Scripture Reading: Philippians. 3:13
In life, our past influences our present and shapes our future. Good, if the past is worth considering. Worst, if the past is of bad memory. There is, however, a privilege for each and every one of us that even when the past was bad, we can make out of it, some good to better our present and future. St. Paul had a bad past because he was an enemy of the Church. At his feet, St. Stephen was stoned to death. Of him is accounted that he was doing great harm to the church; he entered house after house and dragged off men and women and had them put in jail. (Acts.8:1-3) This was the past of St. Paul. The turning point for him was when he met with the mercy of God on his way to Damascus to persecute Christians having received permission to do so. (Acts. 9) He found the right path. Though he had a great zeal for the religious practices of Judaism, but he needed to be saved for he was ignorant of what he was doing. Paul was in charge of the suppression of the enemies of Judaism and he did this with utmost zeal, for the good of Judaism. His past was really ridiculous!
St. Peter had a past too. He had denied Jesus, but did not allow that affect his present and influence his future. He knew how to go about it and he did just that. He repented of his action and reversed his past to something new in the love of Christ. There is a difference between Peter and Judas Iscariot. Judas allowed his past hunt him down and would not forgive himself. He got choked by his past. St. Paul was a hero. In verse13-14 of the scriptural passage today, St. Paul says: “I say only this, forgetting what is behind me, I race forward and run towards the goal, my eyes on the prize to which God has called us from above in Christ Jesus”. Paul would not allow his past hunt him down; he was ready to let go of the things behind him and let God into the picture of his life.
Dear beloved in Christ, we have various life experiences also. Some very ugly incidences that would want to distract us from our goal of making heaven. According to Oscar Wilde, “Every Saint had a past and every sinner has a future.” We are familiar with the story of St. Mary Magdalene who had a very terrible past. When she met with Jesus, she never remained the same again. She forgot her past and would want to be where Jesus was. She was blessed with being the first to see the resurrected Christ. St. Peter became the head of the Church. St. Augustine had a very ugly past, but he became a bishop of the Church. They left their past and allowed God be in charge. They would never allow their past hunt or knock them off the track of making heaven. They would never want to live the past in the present.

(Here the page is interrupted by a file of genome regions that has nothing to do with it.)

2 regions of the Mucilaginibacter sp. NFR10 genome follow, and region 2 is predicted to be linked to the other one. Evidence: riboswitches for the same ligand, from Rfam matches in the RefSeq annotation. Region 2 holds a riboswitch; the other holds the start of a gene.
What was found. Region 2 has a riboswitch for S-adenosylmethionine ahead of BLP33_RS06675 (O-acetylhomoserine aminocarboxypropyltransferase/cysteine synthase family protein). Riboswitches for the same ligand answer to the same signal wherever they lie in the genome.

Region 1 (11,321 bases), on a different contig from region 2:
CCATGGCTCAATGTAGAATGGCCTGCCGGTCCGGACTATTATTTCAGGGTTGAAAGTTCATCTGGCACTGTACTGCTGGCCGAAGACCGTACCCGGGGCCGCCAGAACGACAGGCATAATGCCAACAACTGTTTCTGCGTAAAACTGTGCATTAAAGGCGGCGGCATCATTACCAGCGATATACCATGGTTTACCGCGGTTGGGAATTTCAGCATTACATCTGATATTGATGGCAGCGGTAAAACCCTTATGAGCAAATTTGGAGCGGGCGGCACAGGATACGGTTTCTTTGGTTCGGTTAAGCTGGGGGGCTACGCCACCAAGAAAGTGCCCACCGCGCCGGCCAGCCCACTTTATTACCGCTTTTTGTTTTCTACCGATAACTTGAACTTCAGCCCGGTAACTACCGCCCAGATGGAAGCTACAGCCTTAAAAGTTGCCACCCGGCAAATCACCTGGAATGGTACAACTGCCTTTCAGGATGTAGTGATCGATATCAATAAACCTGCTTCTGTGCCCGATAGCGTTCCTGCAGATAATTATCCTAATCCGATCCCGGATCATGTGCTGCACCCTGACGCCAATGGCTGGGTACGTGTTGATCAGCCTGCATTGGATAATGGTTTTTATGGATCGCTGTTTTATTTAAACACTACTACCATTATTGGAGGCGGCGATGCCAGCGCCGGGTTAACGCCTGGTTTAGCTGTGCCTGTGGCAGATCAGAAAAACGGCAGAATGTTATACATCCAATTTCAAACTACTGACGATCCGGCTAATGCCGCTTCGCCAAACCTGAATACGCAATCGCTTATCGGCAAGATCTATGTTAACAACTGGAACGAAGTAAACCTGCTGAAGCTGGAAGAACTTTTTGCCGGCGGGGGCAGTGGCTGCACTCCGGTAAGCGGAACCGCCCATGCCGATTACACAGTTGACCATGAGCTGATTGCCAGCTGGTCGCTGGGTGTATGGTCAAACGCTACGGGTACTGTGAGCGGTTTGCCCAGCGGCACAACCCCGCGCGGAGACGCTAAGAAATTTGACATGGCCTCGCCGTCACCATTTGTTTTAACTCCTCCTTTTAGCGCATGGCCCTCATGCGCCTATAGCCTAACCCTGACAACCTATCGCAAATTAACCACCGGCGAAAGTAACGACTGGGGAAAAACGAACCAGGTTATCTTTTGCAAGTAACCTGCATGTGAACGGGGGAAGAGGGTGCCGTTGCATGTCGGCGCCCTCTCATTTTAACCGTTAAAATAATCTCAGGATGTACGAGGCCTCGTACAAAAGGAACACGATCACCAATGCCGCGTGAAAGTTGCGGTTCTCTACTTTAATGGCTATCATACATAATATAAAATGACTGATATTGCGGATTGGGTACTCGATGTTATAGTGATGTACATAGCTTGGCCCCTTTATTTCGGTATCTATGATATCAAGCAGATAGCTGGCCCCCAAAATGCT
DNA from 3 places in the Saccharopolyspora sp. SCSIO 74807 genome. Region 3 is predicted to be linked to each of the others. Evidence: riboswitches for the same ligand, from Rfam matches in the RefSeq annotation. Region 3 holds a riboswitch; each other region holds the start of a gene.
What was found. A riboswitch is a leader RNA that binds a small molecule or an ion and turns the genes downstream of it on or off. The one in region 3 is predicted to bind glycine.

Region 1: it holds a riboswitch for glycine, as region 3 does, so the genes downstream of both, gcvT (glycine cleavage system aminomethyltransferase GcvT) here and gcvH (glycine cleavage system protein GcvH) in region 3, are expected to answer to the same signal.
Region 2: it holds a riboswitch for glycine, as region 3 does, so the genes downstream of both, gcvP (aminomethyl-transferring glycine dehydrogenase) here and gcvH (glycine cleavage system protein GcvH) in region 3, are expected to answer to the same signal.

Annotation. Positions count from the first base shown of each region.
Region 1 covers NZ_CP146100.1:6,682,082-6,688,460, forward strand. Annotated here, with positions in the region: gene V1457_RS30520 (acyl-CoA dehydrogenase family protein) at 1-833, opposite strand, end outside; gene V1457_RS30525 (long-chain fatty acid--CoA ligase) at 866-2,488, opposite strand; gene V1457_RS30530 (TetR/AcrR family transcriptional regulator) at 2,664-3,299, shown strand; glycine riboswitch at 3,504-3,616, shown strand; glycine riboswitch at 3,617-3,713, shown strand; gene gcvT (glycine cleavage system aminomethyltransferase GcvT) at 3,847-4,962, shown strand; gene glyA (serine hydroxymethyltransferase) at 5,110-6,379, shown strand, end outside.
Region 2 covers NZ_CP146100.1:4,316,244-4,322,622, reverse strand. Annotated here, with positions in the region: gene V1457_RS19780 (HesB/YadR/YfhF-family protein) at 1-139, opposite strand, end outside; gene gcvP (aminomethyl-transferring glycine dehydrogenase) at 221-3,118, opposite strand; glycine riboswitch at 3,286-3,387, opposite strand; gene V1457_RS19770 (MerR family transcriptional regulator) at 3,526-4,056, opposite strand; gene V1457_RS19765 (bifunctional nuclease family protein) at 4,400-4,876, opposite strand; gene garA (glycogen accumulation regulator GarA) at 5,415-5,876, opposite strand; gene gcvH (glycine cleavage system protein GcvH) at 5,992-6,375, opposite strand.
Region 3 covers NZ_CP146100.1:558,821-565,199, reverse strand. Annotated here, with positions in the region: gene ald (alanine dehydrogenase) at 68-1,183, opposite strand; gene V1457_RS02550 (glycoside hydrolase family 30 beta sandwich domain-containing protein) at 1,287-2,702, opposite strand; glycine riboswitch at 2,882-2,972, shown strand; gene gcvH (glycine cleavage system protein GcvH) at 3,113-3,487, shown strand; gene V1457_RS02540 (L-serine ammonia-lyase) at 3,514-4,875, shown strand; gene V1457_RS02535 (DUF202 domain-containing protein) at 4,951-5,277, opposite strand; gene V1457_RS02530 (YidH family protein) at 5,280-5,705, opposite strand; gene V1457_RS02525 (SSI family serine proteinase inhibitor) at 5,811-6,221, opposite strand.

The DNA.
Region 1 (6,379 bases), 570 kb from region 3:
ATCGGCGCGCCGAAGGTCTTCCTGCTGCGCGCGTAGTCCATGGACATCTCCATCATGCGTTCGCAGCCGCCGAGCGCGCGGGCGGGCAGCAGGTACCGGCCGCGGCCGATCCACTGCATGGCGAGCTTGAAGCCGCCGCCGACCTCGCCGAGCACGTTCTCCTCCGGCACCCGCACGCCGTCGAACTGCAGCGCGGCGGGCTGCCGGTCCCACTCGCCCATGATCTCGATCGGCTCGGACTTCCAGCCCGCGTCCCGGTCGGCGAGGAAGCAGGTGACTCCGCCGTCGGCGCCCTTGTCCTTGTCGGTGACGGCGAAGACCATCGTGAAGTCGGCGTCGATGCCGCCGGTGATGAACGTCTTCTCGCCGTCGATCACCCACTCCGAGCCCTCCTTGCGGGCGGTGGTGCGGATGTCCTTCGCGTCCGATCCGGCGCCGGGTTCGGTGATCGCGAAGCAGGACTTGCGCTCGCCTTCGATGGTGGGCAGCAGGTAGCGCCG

O child of God, you have a bright future. God is not interested in your past. (Luke 15: 31-40) He is the prodigal Father, waiting to turn your past into something of His glory. Forget the old ways and all its glories; focus on Christ who never changes. Focus on the goal of your salvation, that’s making heaven. Let your mind be in the things of heaven where Christ is seated. (Col. 3:2) The Lord does not want you to continue in your past but repent of the past and live. (Ez.18:23) Paul Tillich says, “The saint is a saint, not because he is ‘good’ but because he is transparent for something that is more than he himself is.”
MASS: WHITE Heb 12: 1-4; Ps 22: 26b-27. 28 and 30. 31-32; Mk 5: 21-43 JOHN BOSCO, P, RF M
Take a song as led by the Holy Spirit.
Confess your sins to the Lord and seek forgiveness.
Lord, I cancel now by the power in Your precious Blood all that has held me back from surrendering totally to You.
Enlighten me, O good Jesus, with the brightness of eternal light, and cast out all darkness from the dwelling of my heart. Restrain my many wandering thoughts and suppress the temptations that violently assault me.
Pray seriously and meticulously with Psa. 51: 9-12.
Exercise: Pray for all those who are suffering from all forms of depression due to their past.